The OP's OH received the first FPN which once paid acts as a bar to prosecution for that offence. If there is only a single, continuous offence, this means that once the first FPN is paid, it then acts as a bar to prosecution for the "ongoing" offence (because the offence being committed right now is the same single offence that the FPN was issued for), meaning the unlawful number plate can be left in place for as long as the RK keeps the vehicle, with no fear of further action. I highly doubt this is correct.


--------------------
I am not on the "motorists's side", nor am I on the "police/CPS/council's" side, I am simply in favour of the rule of law.
No, I am not a lawyer.
Go to the top of the page
 
+Quote Post
andy_foster
post Sun, 20 Oct 2019 - 21:30
Post #18


Member
Group Icon

Group: Life Member
Posts: 20,739
Joined: 9 Sep 2004
From: Reading
Member No.: 1,624



QUOTE (cp8759 @ Sun, 20 Oct 2019 - 21:57) *
The OP's OH received the first FPN which once paid acts as a bar to prosecution for that offence. If there is only a single, continuous offence, this means that once the first FPN is paid, it then acts as a bar to prosecution for the "ongoing" offence (because the offence being committed right now is the same single offence that the FPN was issued for), meaning the unlawful number plate can be left in place for as long as the RK keeps the vehicle, with no fear of further action. I highly doubt this is correct.


There as an obiter comment in a high court judgment some time ago along the lines that it could not be right that a motorists caught speeding leaving London could then continue speeding to Edinburgh with impunity. The logical issue with such an argument is at what point (and by what mechanism) does a continuous speeding offence become multiple offences.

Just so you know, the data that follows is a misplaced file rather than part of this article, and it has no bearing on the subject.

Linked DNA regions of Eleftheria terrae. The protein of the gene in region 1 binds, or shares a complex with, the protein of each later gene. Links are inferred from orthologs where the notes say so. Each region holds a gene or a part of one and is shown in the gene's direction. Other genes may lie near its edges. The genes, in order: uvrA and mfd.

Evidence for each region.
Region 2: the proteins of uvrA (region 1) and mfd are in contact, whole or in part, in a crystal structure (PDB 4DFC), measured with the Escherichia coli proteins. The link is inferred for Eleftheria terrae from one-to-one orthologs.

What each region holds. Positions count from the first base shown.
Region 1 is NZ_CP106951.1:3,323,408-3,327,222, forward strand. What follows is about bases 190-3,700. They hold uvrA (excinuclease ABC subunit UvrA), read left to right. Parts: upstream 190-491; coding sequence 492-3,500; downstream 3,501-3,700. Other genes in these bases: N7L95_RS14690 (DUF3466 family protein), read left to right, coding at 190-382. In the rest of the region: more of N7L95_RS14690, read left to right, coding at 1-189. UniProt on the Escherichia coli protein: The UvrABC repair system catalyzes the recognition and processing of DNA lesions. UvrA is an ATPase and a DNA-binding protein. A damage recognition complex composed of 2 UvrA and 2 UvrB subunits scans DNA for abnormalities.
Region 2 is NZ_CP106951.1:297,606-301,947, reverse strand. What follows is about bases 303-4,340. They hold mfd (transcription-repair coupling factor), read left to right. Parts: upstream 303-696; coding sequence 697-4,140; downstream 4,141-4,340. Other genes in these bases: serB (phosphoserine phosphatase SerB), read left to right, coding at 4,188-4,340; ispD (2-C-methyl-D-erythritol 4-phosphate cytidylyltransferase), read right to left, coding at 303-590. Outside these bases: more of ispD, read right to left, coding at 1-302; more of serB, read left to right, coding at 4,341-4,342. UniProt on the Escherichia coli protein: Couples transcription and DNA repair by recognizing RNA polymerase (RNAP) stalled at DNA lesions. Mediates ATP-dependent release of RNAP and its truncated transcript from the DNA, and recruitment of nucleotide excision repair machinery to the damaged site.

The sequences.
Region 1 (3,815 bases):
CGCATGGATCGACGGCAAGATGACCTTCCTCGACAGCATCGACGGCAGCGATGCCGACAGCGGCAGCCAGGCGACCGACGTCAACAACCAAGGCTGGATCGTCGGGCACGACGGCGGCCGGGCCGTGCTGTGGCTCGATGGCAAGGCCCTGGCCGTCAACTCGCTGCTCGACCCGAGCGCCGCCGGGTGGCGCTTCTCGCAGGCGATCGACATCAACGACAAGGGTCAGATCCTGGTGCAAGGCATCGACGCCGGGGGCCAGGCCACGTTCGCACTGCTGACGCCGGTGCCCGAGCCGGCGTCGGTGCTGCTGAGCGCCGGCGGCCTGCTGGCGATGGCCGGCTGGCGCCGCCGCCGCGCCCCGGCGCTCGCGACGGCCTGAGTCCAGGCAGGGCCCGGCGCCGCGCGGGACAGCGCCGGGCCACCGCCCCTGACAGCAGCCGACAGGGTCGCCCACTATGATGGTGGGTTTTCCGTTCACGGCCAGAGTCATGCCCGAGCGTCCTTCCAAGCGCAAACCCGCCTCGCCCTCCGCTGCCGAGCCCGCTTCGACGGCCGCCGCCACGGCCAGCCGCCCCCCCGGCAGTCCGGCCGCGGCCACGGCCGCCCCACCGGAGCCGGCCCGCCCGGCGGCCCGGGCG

For an illegal numberplate, it could be a daily matter, or every time it is driven (although I have immense difficulty with the proposition that it becomes an offence every time it is not driven). Or it could be something else.

As you have stated unequivocally that there were 2 separate offences, perhaps you could elaborate as to what the criteria are, presumably other than because you believe that it can't be right.

QUOTE (cp8759 @ Sun, 20 Oct 2019 - 21:44) *
QUOTE (andy_foster @ Sun, 20 Oct 2019 - 18:54) *
AIUI, with parking tickets a new contravention is deemed to have occurred when a vehicle remains in contravention into a new day.

Your understanding is not correct.


Would you care to elaborate, or do I have to link to a clip of Monty Python's argument sketch?


--------------------
Andy

"Whatever the intention of Parliament was, or was not, the law is quite clear." - The Rookie
Go to the top of the page
 
+Quote Post
baggins1234
post Sun, 20 Oct 2019 - 23:17
Post #19


Member


Group: Members
Posts: 870
Joined: 17 Aug 2010
Member No.: 39,849



QUOTE (cp8759 @ Sun, 20 Oct 2019 - 21:44) *
Can a VDRS form be served on an unattended vehicle? IIRC they have to be served on an individual.


Correct
Go to the top of the page
 
+Quote Post
cp8759
post Mon, 21 Oct 2019 - 10:02
Post #20


Member


Group: Members
Posts: 14,617
Joined: 3 Dec 2010
Member No.: 42,618



QUOTE (andy_foster @ Sun, 20 Oct 2019 - 22:30) *
As you have stated unequivocally that there were 2 separate offences, perhaps you could elaborate as to what the criteria are, presumably other than because you believe that it can't be right.